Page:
Is A Constitutional Amendment Finally In Play For Mobile NY Sports Betting?

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It might be time to pursue a constitutional amendment to legalize mobile NY sports betting, according to one key legislator.

After another failed effort to include mobile in the budget and with uncertainty over the remainder of the session due to the coronavirus pandemic, Assemblyman Gary Pretlow said he would push for a constitutional amendment bill to expand New York sports betting this session.

Pretlow indicated that, in addition to mobile sports wagering, he wants the amendment to include allowing sports betting at off-track betting parlors and sports facilities.

“Since we probably won’t be going back to session but a couple times the rest of the year, I want to do a constitutional amendment including all we want to do so that no one can use constitutionality as an argument against it,” Pretlow said.

New York lawmakers had been trying to avoid pursuing a constitutional amendment because of the further delay it requires. The legislature needs to pass the amendment bill this year and next to get it on the ballot. Then it needs to get approval from voters in November 2021.

Meanwhile, once sports are back up, many New Yorkers will continue to take the more convenient option of going into New Jersey to place bets.

Was legislative support there for NY budget?

New York Gov. Andrew Cuomo and Assembly Speaker Carl Heastie continue to stand in the way of mobile sports betting.

Pretlow said he had 84 Assembly members who supported including mobile sports wagering in the budget.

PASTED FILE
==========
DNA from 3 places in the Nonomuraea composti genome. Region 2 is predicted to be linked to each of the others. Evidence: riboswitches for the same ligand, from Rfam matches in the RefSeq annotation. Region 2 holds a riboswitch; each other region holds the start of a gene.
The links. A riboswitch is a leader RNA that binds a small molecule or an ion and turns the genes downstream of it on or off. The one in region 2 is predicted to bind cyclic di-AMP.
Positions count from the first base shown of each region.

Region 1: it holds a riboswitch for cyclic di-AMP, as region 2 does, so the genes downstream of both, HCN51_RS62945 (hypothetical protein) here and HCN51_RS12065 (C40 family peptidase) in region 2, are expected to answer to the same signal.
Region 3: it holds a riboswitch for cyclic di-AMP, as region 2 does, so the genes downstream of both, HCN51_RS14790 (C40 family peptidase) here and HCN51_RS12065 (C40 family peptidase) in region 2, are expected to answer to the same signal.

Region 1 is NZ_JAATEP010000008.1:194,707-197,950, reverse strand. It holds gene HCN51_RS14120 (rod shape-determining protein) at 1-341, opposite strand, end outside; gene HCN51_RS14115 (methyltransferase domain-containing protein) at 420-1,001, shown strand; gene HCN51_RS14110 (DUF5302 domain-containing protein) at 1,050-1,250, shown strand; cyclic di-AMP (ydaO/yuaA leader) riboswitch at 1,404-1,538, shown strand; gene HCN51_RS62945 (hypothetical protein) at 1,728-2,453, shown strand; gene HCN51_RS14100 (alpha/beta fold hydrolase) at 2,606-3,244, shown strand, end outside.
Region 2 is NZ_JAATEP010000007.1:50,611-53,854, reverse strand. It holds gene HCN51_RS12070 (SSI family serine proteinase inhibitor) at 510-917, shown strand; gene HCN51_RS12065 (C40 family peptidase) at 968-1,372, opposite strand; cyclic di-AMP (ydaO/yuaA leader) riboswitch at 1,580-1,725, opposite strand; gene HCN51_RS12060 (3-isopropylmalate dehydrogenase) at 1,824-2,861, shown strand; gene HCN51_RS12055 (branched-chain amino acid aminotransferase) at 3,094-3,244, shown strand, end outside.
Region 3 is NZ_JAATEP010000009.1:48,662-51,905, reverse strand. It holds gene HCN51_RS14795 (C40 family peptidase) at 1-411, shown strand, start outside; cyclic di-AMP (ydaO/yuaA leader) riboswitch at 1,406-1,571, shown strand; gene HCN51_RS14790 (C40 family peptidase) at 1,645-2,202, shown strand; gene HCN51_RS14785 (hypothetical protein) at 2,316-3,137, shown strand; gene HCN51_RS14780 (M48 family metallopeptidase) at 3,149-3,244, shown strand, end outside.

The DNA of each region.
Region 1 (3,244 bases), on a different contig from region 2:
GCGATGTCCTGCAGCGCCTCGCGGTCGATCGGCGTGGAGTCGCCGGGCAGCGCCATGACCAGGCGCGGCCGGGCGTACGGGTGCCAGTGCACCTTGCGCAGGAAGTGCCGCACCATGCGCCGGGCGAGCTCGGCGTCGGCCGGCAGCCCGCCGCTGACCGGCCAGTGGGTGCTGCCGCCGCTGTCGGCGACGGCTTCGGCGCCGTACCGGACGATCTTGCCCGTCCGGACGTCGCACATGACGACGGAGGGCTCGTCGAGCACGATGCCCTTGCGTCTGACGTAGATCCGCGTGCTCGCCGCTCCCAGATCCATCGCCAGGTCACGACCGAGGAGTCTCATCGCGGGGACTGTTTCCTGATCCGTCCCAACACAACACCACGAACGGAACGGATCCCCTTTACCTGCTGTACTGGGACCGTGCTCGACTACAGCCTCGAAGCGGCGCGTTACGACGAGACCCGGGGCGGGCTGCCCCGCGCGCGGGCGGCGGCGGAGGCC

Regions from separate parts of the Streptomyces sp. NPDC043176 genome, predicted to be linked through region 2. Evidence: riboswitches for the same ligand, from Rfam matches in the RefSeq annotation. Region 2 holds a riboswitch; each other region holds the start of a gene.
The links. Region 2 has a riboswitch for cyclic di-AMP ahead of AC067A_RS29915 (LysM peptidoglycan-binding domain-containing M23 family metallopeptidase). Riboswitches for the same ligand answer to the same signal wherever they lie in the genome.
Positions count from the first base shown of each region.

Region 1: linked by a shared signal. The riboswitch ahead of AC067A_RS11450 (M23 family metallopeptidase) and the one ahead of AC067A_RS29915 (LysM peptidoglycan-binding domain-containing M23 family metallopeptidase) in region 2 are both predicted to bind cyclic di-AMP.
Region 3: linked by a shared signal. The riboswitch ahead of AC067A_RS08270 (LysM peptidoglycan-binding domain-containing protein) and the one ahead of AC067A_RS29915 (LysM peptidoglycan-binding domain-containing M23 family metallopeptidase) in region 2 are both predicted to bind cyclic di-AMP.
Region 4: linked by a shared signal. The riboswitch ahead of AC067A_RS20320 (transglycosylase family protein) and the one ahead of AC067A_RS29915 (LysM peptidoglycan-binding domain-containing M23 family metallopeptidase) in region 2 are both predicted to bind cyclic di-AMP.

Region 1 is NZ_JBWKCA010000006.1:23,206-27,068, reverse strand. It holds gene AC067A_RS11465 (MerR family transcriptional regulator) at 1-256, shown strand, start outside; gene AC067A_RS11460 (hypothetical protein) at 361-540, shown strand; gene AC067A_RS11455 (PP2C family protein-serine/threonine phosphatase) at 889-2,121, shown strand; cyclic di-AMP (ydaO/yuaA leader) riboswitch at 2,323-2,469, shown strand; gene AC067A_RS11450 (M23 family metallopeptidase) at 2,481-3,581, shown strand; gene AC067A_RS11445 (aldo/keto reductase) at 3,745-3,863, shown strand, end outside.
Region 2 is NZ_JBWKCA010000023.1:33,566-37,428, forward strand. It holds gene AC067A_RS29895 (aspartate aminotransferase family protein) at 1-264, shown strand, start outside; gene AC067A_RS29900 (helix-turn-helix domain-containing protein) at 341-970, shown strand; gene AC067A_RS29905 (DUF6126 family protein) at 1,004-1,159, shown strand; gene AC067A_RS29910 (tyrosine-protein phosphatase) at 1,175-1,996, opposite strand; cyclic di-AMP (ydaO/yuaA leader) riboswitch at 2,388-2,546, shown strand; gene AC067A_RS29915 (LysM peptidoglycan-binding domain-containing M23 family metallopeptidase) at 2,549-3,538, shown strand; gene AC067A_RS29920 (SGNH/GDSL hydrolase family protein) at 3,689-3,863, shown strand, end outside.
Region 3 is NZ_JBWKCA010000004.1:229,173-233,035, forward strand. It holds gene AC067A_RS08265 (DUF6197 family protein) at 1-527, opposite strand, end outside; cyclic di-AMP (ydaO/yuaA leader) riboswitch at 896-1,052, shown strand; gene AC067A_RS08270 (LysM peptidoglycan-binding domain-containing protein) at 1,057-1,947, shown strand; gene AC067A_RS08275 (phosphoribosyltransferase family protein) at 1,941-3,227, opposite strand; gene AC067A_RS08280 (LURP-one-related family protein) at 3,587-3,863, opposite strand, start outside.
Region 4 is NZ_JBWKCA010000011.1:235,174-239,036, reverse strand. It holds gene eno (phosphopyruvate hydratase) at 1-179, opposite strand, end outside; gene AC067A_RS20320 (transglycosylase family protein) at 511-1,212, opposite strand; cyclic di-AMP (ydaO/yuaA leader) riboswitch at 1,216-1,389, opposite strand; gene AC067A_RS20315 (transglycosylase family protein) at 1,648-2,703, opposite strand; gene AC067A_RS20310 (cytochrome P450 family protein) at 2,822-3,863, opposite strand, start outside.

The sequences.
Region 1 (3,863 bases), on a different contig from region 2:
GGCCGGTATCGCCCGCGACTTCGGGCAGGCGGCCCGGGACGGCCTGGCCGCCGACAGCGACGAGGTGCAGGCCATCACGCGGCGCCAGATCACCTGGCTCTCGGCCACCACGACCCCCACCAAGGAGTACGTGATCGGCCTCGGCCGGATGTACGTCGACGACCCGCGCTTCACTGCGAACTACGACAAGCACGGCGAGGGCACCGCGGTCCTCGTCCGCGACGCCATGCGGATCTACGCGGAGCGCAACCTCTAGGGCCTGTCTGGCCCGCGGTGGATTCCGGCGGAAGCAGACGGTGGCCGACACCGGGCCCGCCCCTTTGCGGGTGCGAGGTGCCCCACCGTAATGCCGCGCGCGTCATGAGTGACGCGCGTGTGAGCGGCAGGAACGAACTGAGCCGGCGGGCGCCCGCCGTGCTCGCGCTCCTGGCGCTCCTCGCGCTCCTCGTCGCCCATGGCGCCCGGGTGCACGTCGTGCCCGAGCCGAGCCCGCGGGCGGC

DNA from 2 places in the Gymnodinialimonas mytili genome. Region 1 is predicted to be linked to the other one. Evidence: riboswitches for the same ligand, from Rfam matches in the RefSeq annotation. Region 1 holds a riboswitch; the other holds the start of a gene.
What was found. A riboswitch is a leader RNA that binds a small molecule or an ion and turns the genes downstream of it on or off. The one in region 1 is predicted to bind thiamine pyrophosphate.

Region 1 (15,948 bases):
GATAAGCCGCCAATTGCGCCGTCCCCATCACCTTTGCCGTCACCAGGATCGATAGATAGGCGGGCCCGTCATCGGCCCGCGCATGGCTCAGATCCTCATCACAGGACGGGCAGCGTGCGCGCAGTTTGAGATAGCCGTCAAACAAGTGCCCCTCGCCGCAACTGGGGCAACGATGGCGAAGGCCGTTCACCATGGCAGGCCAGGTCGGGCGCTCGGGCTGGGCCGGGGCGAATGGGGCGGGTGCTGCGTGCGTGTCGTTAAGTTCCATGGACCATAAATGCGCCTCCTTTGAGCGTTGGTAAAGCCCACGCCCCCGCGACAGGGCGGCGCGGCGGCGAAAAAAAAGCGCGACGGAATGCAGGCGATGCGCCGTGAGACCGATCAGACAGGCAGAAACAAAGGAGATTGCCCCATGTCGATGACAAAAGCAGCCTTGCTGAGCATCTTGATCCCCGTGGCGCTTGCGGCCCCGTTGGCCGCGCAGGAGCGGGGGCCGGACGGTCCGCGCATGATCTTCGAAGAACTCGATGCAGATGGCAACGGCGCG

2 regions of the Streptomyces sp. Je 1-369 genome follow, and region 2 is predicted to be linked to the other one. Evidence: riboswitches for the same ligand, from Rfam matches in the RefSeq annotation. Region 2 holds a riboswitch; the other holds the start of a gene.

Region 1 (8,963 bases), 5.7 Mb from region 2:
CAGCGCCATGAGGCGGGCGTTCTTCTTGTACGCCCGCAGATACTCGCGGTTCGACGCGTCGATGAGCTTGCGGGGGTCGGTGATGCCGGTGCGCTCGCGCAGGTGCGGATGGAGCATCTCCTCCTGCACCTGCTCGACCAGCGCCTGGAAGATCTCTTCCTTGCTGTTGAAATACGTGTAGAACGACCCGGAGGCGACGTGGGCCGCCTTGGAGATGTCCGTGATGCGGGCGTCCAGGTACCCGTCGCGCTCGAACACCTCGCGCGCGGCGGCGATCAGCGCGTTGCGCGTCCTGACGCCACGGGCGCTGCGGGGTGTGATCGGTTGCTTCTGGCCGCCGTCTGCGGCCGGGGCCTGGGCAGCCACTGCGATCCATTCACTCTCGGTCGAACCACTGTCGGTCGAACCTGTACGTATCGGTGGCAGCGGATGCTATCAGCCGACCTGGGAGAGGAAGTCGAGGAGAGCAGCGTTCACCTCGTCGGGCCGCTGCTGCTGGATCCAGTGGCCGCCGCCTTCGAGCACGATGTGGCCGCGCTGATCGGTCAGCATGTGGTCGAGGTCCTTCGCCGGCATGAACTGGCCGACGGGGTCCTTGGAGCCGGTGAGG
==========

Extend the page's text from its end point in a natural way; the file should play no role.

“I do know that the Speaker had indications from the governor that he didn’t want to deal with it,” Pretlow said. “So rather than poking a stick in the governor’s eye, which we should have done and probably could have done, we held off. The bulk of the year is going to be lost anyway.”

It takes 76 votes to have a majority in the Assembly, which often can compel the Speaker to act. Senate leadership did ask for the inclusion of mobile NY sports betting, according to Sen. Joseph Addabbo Jr.

Pretlow and Addabbo went into budget season with the plan to get mobile sports wagering in their one-house budgets, putting pressure on the governor. Pretlow said it’s doubtful the Assembly would have included mobile in its budget because of Heastie’s opposition.

“The support was there this year as it was last year, so two years in a row that Speaker Heastie has dismissed it,” Addabbo said. “It’s a shame. The support is there. If that bill gets to the floor, it passes, but the Speaker decides which bills get to the floor. Until he can be convinced otherwise, he’ll be an obstacle.”

Revenue bill a better way for NY mobile?

The budget completed earlier this month included no new revenue despite projections that the economic shutdown will bring much less money into state coffers next year.

There’s an expectation that the legislature will return at some point this year to work on a supplementary revenue bill. That could be an opening for mobile sports betting in New York.

“With roughly a $15 billion deficit caused mostly by the virus and no built-in revenues, I’m still not letting up on doing mobile sports betting in a legislative revenue package this year,” Addabbo said.